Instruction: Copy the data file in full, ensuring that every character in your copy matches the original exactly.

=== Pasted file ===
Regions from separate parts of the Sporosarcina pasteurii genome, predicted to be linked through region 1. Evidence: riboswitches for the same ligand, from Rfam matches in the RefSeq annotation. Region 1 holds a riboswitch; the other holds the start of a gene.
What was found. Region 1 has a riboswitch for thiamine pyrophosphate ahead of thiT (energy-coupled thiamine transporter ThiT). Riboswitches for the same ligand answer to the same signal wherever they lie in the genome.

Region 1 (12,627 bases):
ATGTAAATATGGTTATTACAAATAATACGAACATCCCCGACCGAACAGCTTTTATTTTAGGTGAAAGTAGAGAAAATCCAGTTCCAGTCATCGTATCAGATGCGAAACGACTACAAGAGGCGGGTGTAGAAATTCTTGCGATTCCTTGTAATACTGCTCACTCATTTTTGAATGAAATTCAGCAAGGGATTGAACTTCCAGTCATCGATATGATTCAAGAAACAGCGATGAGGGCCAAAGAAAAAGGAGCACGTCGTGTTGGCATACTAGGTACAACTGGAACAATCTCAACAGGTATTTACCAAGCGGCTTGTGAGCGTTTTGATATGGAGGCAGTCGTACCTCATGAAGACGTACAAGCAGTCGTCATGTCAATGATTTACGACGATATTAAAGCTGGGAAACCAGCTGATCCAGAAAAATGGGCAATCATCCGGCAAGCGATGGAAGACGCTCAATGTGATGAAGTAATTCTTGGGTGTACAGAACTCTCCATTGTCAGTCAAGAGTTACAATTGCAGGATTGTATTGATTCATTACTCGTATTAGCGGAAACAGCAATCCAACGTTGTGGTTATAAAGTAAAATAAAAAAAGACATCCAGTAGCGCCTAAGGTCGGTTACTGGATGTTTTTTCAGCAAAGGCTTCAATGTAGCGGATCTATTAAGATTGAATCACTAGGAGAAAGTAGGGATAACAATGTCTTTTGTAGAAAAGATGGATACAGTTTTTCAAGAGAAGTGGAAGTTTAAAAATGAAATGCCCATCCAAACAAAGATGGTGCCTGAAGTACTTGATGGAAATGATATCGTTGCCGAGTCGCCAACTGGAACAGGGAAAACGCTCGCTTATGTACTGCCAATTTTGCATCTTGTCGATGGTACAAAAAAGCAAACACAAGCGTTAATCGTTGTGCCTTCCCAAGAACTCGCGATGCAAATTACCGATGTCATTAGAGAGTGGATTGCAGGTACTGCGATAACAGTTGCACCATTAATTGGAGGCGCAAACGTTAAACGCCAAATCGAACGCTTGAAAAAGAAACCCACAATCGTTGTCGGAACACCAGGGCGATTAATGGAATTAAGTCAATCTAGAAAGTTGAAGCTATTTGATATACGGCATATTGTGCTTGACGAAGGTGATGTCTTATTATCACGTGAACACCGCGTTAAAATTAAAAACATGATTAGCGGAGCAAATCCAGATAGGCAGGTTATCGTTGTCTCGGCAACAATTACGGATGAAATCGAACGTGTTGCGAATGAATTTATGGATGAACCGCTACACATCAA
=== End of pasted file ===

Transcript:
Regions from separate parts of the Sporosarcina pasteurii genome, predicted to be linked through region 1. Evidence: riboswitches for the same ligand, from Rfam matches in the RefSeq annotation. Region 1 holds a riboswitch; the other holds the start of a gene.
What was found. Region 1 has a riboswitch for thiamine pyrophosphate ahead of thiT (energy-coupled thiamine transporter ThiT). Riboswitches for the same ligand answer to the same signal wherever they lie in the genome.

Region 1 (12,627 bases):
ATGTAAATATGGTTATTACAAATAATACGAACATCCCCGACCGAACAGCTTTTATTTTAGGTGAAAGTAGAGAAAATCCAGTTCCAGTCATCGTATCAGATGCGAAACGACTACAAGAGGCGGGTGTAGAAATTCTTGCGATTCCTTGTAATACTGCTCACTCATTTTTGAATGAAATTCAGCAAGGGATTGAACTTCCAGTCATCGATATGATTCAAGAAACAGCGATGAGGGCCAAAGAAAAAGGAGCACGTCGTGTTGGCATACTAGGTACAACTGGAACAATCTCAACAGGTATTTACCAAGCGGCTTGTGAGCGTTTTGATATGGAGGCAGTCGTACCTCATGAAGACGTACAAGCAGTCGTCATGTCAATGATTTACGACGATATTAAAGCTGGGAAACCAGCTGATCCAGAAAAATGGGCAATCATCCGGCAAGCGATGGAAGACGCTCAATGTGATGAAGTAATTCTTGGGTGTACAGAACTCTCCATTGTCAGTCAAGAGTTACAATTGCAGGATTGTATTGATTCATTACTCGTATTAGCGGAAACAGCAATCCAACGTTGTGGTTATAAAGTAAAATAAAAAAAGACATCCAGTAGCGCCTAAGGTCGGTTACTGGATGTTTTTTCAGCAAAGGCTTCAATGTAGCGGATCTATTAAGATTGAATCACTAGGAGAAAGTAGGGATAACAATGTCTTTTGTAGAAAAGATGGATACAGTTTTTCAAGAGAAGTGGAAGTTTAAAAATGAAATGCCCATCCAAACAAAGATGGTGCCTGAAGTACTTGATGGAAATGATATCGTTGCCGAGTCGCCAACTGGAACAGGGAAAACGCTCGCTTATGTACTGCCAATTTTGCATCTTGTCGATGGTACAAAAAAGCAAACACAAGCGTTAATCGTTGTGCCTTCCCAAGAACTCGCGATGCAAATTACCGATGTCATTAGAGAGTGGATTGCAGGTACTGCGATAACAGTTGCACCATTAATTGGAGGCGCAAACGTTAAACGCCAAATCGAACGCTTGAAAAAGAAACCCACAATCGTTGTCGGAACACCAGGGCGATTAATGGAATTAAGTCAATCTAGAAAGTTGAAGCTATTTGATATACGGCATATTGTGCTTGACGAAGGTGATGTCTTATTATCACGTGAACACCGCGTTAAAATTAAAAACATGATTAGCGGAGCAAATCCAGATAGGCAGGTTATCGTTGTCTCGGCAACAATTACGGATGAAATCGAACGTGTTGCGAATGAATTTATGGATGAACCGCTACACATCAA